There is a certain genre of story specifically designed to make all viewers, regardless of age or gender, empathize with mothers. Sophie's Choice, The Impossible, The Lovely Bones, Beloved, Beaches -- this kind of tearjerker nearly scared me away from motherhood for good. I couldn't imagine standing the pain. I got over it, mostly. And now that I actually am a mother, I am determined never to watch another of those; life's too short (and movie-watching time is too precious) for that kind of masochism. But I've realized that there are other movies I'm seeing in an entirely new light these days.
Movies I loved in childhood, from The Little Mermaid to Back to the Future to Crooklyn, take on a whole new meaning once you start identifying with the parents instead of the kids. Shakespeare probably wasn't thinking much about Signoras Capulet and Montague when he wrote Romeo and Juliet, but these classic tales and modern teen romps are suddenly horror films, minefields of fears I'd never thought of before (because I really needed more of those). There are some flicks I'll never see the same way again.
1. The Fault in Our Stars
All the teen girls in the multiplexes are sobbing over the star-crossed love story of cancer patients Hazel and Gus --- just like I was back when I read the book, pre-child. But now, just mention the idea of having a kid with terminal cancer, and I might break down in hysterics. Here, I'm going to make you cry on the spot: "I won't be a mom anymore."
In Spike Lee's most adorable movie (I know, right?), we're probably supposed to identify with 9-year-old Troy, the only girl in a family with four brothers, a struggling musician father and a strict teacher mother (Alfre Woodard) living in brownstone Brooklyn in the '70s. As a mom, though, I can absolutely understand why Woodard goes H.A.M. on her kids at 4 in the morning for not cleaning the kitchen.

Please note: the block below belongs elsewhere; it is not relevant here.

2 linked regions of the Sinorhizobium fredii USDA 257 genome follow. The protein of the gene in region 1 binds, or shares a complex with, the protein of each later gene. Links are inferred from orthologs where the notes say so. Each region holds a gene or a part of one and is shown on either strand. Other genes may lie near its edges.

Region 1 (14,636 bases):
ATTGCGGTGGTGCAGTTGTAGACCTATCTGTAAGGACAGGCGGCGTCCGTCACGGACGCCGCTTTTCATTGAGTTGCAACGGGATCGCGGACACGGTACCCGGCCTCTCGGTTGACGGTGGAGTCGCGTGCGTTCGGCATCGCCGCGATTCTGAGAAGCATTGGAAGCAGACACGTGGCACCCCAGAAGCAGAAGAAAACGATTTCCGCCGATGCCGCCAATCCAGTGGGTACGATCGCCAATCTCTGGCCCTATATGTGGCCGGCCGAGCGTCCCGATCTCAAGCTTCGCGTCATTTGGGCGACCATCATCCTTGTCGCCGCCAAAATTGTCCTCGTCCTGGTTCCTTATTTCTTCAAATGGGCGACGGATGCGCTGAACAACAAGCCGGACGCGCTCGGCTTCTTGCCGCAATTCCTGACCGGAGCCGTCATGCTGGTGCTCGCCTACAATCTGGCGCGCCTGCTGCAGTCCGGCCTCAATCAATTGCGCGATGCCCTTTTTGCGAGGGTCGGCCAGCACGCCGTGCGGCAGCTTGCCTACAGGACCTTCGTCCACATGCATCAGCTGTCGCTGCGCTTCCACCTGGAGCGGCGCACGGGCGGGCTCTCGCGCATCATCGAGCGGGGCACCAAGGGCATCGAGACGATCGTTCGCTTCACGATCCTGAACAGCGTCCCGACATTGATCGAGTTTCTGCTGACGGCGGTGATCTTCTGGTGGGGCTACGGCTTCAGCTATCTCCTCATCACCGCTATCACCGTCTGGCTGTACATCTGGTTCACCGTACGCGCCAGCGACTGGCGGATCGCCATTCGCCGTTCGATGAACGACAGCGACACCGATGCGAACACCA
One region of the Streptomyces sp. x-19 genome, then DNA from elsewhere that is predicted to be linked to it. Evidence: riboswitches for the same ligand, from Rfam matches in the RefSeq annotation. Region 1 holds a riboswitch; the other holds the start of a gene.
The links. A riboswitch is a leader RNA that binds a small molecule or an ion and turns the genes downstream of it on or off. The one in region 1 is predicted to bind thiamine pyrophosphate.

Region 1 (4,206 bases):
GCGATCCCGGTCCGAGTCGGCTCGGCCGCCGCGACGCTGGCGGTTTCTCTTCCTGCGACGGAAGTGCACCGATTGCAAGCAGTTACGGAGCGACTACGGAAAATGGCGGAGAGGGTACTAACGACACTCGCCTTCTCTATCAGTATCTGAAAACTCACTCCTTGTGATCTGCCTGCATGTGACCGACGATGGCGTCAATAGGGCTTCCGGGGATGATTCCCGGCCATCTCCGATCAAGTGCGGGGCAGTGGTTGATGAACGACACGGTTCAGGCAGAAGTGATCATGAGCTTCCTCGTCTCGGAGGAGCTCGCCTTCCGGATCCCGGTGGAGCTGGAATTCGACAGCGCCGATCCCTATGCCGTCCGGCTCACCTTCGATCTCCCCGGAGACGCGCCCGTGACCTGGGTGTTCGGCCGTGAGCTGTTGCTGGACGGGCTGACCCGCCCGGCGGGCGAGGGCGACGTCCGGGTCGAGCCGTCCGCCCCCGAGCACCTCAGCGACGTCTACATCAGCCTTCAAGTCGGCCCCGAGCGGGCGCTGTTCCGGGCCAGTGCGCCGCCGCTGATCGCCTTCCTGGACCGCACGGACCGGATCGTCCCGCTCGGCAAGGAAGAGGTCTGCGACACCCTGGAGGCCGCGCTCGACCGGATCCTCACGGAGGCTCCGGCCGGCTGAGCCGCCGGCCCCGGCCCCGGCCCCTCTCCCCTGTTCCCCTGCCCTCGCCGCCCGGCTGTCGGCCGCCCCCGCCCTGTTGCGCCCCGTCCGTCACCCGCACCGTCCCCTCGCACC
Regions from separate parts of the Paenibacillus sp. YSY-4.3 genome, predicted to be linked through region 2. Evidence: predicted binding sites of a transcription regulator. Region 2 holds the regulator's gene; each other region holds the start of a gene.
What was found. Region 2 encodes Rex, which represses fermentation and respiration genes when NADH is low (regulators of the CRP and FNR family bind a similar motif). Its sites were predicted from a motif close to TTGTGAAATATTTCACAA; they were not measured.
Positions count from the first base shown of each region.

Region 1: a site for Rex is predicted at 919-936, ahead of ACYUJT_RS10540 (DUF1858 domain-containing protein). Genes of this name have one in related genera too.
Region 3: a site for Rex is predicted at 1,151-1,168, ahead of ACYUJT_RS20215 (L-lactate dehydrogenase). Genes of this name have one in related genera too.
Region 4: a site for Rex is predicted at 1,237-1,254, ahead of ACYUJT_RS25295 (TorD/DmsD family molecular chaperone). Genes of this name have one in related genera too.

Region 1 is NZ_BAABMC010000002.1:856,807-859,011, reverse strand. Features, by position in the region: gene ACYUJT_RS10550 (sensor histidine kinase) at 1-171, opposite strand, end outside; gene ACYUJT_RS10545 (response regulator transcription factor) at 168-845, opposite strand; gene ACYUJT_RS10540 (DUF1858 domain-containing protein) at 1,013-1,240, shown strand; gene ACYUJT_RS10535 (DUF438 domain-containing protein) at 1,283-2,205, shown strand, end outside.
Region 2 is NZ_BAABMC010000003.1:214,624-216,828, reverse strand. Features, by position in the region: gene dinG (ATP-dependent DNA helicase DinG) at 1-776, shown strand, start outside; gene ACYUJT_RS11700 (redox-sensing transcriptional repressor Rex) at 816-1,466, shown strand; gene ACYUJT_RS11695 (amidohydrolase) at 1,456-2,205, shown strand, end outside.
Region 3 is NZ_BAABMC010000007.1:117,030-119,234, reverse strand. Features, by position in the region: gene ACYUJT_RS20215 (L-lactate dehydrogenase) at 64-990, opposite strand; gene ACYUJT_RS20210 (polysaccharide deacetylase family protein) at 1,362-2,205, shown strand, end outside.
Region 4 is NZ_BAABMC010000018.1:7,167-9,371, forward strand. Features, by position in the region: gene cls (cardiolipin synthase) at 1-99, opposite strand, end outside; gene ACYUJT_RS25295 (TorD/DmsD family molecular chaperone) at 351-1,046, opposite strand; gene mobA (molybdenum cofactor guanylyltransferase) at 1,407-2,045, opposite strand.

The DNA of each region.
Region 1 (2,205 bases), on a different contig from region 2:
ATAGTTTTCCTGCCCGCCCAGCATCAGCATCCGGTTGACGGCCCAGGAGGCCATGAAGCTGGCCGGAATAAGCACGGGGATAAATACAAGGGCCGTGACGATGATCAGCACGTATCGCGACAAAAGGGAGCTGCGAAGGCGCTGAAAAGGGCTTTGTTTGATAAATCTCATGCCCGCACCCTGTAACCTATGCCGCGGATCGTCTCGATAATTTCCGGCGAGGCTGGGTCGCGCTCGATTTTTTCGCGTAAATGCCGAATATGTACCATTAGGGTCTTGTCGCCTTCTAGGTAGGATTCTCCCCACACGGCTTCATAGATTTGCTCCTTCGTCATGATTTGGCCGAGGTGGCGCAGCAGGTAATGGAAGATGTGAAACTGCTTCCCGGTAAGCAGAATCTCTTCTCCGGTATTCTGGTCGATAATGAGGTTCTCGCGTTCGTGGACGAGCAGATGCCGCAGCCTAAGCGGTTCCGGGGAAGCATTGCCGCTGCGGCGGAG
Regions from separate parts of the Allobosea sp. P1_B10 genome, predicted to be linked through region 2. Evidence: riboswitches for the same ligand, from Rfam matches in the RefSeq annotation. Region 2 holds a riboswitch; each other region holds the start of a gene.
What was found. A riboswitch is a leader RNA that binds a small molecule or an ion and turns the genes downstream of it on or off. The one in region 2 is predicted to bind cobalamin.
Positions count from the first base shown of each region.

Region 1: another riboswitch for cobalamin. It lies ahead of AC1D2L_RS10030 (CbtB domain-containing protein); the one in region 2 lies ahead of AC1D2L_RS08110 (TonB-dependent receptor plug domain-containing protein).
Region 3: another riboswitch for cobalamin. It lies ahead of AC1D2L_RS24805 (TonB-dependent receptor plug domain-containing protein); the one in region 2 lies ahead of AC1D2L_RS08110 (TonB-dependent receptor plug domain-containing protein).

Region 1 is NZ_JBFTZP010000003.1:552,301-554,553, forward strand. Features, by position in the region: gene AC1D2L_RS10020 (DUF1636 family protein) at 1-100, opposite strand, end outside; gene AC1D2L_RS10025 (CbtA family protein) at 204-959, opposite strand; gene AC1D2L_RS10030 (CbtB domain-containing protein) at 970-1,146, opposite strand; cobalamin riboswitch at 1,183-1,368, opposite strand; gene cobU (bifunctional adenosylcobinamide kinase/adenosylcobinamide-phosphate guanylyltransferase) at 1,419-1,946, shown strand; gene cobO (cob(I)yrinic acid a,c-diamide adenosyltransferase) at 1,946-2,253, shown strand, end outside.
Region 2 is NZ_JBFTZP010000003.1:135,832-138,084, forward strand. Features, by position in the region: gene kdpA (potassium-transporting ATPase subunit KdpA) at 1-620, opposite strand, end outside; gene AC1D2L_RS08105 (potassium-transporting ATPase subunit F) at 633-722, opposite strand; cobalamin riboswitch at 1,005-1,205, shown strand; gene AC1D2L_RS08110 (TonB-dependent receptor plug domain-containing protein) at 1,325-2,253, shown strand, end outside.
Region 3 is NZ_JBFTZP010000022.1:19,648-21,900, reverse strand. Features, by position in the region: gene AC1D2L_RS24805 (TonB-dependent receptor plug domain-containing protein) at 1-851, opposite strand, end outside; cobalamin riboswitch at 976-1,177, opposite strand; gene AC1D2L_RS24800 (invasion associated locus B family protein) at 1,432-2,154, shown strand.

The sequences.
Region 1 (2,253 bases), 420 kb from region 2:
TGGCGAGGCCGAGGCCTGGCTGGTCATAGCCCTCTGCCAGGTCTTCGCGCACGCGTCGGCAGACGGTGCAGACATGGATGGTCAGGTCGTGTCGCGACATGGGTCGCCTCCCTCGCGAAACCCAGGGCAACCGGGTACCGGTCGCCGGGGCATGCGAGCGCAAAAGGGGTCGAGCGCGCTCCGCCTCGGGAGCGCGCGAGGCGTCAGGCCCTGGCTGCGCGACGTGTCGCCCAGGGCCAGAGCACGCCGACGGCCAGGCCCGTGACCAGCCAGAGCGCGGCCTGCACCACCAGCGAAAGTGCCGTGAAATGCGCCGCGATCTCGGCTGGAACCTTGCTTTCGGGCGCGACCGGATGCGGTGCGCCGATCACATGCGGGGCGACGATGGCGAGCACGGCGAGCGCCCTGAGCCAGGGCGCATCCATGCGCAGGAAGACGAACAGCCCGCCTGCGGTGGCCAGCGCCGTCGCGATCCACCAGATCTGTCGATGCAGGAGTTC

3. Don't Tell Mom the Babysitter's Dead
Way back when, this was a fun comedy about Christina Applegate being a plucky teen who can impersonate an adult in the fashion world. Today, it's a horror movie. Are we supposed to be screening our babysitters for health conditions? No one warned me that was a thing!
4. Back to the Future
Forget time travel, this is the movie that showed me that high school boys are the worst, no matter the decade. Crushing on a high school boy that might possibly be my future son? Grossgrossgross.
5. Romeo and Juliet
Some say it's the quintessential tragic love story. I see this as the ultimate cautionary tale about letting our kids date too early. (See also: West Side Story.)
6. Dirty Dancing
Then: Aww, look, little Baby is coming of age on vacation and hanging around the hotel staff. Now: Holy f---ing sh--, imagine your teenage daughter is sleeping with the guy who's paid to romance old ladies and may or may not have knocked up his dance partner, forcing her into an illegal abortion. That's it. My kids are never leaving the house from age 13-18.
7. Pride and Prejudice
I used to be able to laugh at silly old Mrs. Bennet and her wish to marry off her daughters to any and every gentleman in town. Now I understand her worries: She's just looking out for herself and her family, who will be out on the street if her husband croaks thanks to stupid patriarchal laws. Jane Austen is way harsh on the poor mother.
8. Anna Karenina
Abandoning a loveless marriage for a handsome young soldier? Sounds exciting. Abandoning your young son and baby for this loser? That's sounding less attractive. (SPOILER) Then there's the whole suicide thing. God, that lady is a monster.
9. The Little Mermaid
As a girl, I saw Ariel break out of her restrictive home to explore the world she always dreamed of and pursue the love of her life. As a parent, I'm horrified at the thought of my babies one day leaving home, becoming a different species and never even being able to visit us again, due to the whole breathing underwater problem.
10. Kill Bill Vols. 1 and 2
The Bride's superhero determination to kill the assassination squad leader who tried to have her murdered seemed like a typical Tarantino-esque fantasy. And yet, now when I picture knowing that man was the father of my baby, and that he's been raising her while I was in a coma ... hells yeah, I'd like to be able to dig myself out of being buried alive and five-point-palm-explode his heart. If only!
Which movies have changed for you since becoming a parent?
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